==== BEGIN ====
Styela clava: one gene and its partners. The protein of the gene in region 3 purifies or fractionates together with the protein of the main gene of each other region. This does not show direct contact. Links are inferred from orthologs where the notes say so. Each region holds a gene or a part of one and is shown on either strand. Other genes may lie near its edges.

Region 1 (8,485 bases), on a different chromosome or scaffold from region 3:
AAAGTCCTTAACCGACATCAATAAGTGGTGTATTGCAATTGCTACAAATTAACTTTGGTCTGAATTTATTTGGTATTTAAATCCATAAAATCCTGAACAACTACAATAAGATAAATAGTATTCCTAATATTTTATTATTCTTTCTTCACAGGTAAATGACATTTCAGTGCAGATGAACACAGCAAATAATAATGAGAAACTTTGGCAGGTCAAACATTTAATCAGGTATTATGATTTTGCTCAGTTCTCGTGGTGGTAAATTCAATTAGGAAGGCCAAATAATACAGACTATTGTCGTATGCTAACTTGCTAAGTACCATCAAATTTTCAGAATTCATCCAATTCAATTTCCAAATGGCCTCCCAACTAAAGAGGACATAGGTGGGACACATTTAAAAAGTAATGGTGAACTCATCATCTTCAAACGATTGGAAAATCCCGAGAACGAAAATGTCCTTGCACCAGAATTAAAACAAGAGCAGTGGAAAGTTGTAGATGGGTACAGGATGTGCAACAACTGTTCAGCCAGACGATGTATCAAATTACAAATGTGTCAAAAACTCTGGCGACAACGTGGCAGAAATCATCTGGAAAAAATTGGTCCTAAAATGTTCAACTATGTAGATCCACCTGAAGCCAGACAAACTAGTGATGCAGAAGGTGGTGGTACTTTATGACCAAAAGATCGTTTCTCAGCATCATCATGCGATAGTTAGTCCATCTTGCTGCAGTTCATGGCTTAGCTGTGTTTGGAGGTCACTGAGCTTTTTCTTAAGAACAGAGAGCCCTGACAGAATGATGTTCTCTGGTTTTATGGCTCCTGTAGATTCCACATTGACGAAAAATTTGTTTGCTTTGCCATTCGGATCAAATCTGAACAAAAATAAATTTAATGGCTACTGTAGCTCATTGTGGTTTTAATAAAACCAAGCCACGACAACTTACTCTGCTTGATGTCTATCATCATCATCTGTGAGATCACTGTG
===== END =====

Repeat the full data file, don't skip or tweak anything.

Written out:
Styela clava: one gene and its partners. The protein of the gene in region 3 purifies or fractionates together with the protein of the main gene of each other region. This does not show direct contact. Links are inferred from orthologs where the notes say so. Each region holds a gene or a part of one and is shown on either strand. Other genes may lie near its edges.

Region 1 (8,485 bases), on a different chromosome or scaffold from region 3:
AAAGTCCTTAACCGACATCAATAAGTGGTGTATTGCAATTGCTACAAATTAACTTTGGTCTGAATTTATTTGGTATTTAAATCCATAAAATCCTGAACAACTACAATAAGATAAATAGTATTCCTAATATTTTATTATTCTTTCTTCACAGGTAAATGACATTTCAGTGCAGATGAACACAGCAAATAATAATGAGAAACTTTGGCAGGTCAAACATTTAATCAGGTATTATGATTTTGCTCAGTTCTCGTGGTGGTAAATTCAATTAGGAAGGCCAAATAATACAGACTATTGTCGTATGCTAACTTGCTAAGTACCATCAAATTTTCAGAATTCATCCAATTCAATTTCCAAATGGCCTCCCAACTAAAGAGGACATAGGTGGGACACATTTAAAAAGTAATGGTGAACTCATCATCTTCAAACGATTGGAAAATCCCGAGAACGAAAATGTCCTTGCACCAGAATTAAAACAAGAGCAGTGGAAAGTTGTAGATGGGTACAGGATGTGCAACAACTGTTCAGCCAGACGATGTATCAAATTACAAATGTGTCAAAAACTCTGGCGACAACGTGGCAGAAATCATCTGGAAAAAATTGGTCCTAAAATGTTCAACTATGTAGATCCACCTGAAGCCAGACAAACTAGTGATGCAGAAGGTGGTGGTACTTTATGACCAAAAGATCGTTTCTCAGCATCATCATGCGATAGTTAGTCCATCTTGCTGCAGTTCATGGCTTAGCTGTGTTTGGAGGTCACTGAGCTTTTTCTTAAGAACAGAGAGCCCTGACAGAATGATGTTCTCTGGTTTTATGGCTCCTGTAGATTCCACATTGACGAAAAATTTGTTTGCTTTGCCATTCGGATCAAATCTGAACAAAAATAAATTTAATGGCTACTGTAGCTCATTGTGGTTTTAATAAAACCAAGCCACGACAACTTACTCTGCTTGATGTCTATCATCATCATCTGTGAGATCACTGTG